Whether it’s guitars, jeans, or cars, there is little doubt how incredibly persuasive a logo that’s embedded in our consciouses can be.
There was a time when the shape of an electric guitar was all you needed to see to know who made it. That seems quaint now, right? There are so many builders, and so many guitars that lean heavily on previous designs. I’m as guilty as anyone of synthesizing styles, but the sheer volume of entries into the marketplace can cloud your vision. This is nothing new for orchestral instruments whose forms have been practically identical for centuries. Usually, you’ve got to look at the logo to be sure if it’s a Yamaha or a Conn. (I have to do this with cars nowadays.) As the guitar industry gets increasingly crowded with “tribute” instruments, it becomes difficult to know exactly what you are looking at. Because of this, the brand logo becomes more important than ever.
In simple terms, a logo is a graphic design element that represents a product, brand, or organization. It can be a symbol, words, or a combination of both. Designers will tell you that a typeface is not a logo unless it is so specialized as to not be mistaken for anything else. Coca-Cola, Gibson, and Fender spring to mind. Over time, and with lots of advertising, typeface logos can become embedded in the public consciousness. Studies have shown that children recognize and associate symbol logos before they can read—think Pepsi or Apple—so those designs really hit us at a deep level. Logos are also a point of pride for customers of each product tribe, and it seems everyone is searching for that.
Other aspects a good designer will take into consideration is if a logo will readily adapt to different mediums. A full-color logo might not translate when cut out of steel in reverse, whereas a properly constructed symbol will. If you’re going to produce guitar logos of mother of pearl to be inlaid into a headstock, you have to be cognizant of the limits of your routing capabilities, as well as whether or not the logo will be a single or multiple-piece part. Just because you can draw it doesn’t mean it can be made easily. More parts equal more cost and effort. However, there are lots of companies that supply finished shell-inlay parts for big manufacturers and small shops, too. They can guide you with their decades of experience when refining your logo for production use.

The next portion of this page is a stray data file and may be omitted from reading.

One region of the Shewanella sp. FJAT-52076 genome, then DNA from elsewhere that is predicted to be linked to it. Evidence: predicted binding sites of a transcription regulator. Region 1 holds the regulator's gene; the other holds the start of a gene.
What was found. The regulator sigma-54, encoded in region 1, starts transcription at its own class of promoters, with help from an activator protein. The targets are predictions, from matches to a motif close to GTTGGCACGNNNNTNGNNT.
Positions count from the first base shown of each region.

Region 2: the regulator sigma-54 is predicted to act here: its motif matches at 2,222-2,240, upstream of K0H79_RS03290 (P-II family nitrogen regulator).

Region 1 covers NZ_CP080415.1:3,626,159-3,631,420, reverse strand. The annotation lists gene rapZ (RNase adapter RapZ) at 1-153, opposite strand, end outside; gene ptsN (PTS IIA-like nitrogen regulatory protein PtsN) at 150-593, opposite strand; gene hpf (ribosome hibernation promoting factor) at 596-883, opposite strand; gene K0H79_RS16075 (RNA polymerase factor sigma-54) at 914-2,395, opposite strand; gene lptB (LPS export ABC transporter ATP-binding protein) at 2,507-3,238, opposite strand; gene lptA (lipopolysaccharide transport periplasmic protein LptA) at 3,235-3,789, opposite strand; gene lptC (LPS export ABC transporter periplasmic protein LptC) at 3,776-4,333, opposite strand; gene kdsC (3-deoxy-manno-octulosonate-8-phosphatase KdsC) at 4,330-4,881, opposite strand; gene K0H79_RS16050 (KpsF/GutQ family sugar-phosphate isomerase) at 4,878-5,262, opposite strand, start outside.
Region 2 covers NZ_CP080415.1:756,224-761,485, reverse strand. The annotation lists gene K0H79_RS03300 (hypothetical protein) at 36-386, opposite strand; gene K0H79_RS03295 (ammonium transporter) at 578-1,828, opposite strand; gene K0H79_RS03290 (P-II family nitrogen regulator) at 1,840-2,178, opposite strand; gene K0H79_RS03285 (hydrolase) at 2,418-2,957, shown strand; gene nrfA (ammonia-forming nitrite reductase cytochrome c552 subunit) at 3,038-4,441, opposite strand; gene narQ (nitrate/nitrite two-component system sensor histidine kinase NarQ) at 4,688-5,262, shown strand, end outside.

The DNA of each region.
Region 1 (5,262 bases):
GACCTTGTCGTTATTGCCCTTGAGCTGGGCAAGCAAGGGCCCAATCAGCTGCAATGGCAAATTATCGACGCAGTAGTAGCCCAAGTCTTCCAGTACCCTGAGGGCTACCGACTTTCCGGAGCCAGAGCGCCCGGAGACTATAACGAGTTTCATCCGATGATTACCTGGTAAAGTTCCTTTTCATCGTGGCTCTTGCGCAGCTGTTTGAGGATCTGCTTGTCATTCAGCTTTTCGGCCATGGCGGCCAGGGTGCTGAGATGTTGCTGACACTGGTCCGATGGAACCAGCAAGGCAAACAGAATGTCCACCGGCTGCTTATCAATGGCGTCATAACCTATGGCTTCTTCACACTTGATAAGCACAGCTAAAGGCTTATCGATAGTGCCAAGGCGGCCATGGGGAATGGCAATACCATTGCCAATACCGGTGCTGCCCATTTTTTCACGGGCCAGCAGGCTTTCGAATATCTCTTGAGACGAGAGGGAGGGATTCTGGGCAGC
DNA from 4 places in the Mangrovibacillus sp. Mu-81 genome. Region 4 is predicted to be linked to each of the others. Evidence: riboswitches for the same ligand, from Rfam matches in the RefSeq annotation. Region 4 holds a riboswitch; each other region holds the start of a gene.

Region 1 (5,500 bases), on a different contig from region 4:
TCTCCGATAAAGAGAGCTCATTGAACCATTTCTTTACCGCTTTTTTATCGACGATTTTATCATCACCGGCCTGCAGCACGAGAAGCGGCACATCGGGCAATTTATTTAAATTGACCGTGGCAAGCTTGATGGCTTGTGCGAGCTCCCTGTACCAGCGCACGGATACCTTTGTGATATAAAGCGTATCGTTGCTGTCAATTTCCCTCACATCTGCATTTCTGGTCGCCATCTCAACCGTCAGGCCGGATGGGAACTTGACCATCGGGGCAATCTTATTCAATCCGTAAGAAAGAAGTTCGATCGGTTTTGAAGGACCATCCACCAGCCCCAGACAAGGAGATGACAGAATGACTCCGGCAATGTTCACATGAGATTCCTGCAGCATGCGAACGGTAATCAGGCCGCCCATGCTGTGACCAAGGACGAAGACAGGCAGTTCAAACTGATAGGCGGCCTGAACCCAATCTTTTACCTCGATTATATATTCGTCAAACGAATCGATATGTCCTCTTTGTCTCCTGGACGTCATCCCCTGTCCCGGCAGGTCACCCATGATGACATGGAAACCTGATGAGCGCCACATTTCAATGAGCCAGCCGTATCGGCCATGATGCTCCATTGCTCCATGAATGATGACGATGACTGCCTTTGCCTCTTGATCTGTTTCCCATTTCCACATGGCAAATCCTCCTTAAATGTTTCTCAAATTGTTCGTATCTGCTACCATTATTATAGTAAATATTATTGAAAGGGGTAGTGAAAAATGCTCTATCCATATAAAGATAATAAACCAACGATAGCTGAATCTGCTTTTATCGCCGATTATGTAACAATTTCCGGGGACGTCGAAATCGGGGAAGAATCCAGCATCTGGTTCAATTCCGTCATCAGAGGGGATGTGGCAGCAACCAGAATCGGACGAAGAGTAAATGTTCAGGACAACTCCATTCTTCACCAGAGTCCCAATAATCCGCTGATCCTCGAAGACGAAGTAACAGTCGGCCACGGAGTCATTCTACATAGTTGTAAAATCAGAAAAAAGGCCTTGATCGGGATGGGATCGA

Besides inlay, there are quite a few ways to apply a logo to an instrument. Centuries ago, instruments might have been signed in ink, or have a paper label decorated with the builder’s name. Eventually, names migrated to the headstock, where potential buyers could see them from a distance, such as in a shop window. This also allowed performing musicians to promote individual makers by merely appearing in public. As instruments moved towards being a commodity, the burden of identification fell more and more to the brand logo.
In the 20th century, factories started to build ever larger quantities of guitars, and handlettering became inefficient, and lacked consistency. The job was replaced by industrial processes, including cloisonné or printed metal tags which were glued, nailed, or screwed to the peghead. Another popular method was silkscreen. Like T-shirt screening, an operator placed the headstock into a fixture with a hinged-screen frame. The frame closed down on the headstock and the operator swiped screen ink with a squeegee. Gibson still uses this technique to replicate their golden age instruments. For costlier guitars, mechanical routers and pantographs were able to accomplish pearl inlay logos at a fraction of the cost of handwork. Today, computer automated routers do this work in even small shops.
The most ubiquitous method today is the waterslide decal. Invented in France in the 1700s, the printed decal—or décalcomanie—consisted of a printed image suspended in a thin film on a piece of paper. The image is released onto an object with water. Those who grew up building model airplanes will instantly recognize the process. These decal logos are inexpensive to make and can be applied quickly, making them perfect for mass production. Used by many guitar makers including Gibson, Fender, and Martin, they can be added over the finish or topcoated after application. You can even make them on a computer printer using decal paper.
When designing a logo for your band or brand of gear, you might want to avoid that stock typeface no matter what type of process you use. When we founded Hamer in 1973, graphic designer Max LeSueur chose a stock font (bookman bold italic) for our brand. I liked it because it was the font that Italian frame builder Colnago used on their world-beating racing bicycles, but now it looks like dozens of other dated 1970s examples. So, whether your logo is a painstakingly executed inlay, silkscreen, or decal, it is your call to action, your personal identity, and your tribal flag all rolled into one. Choose wisely.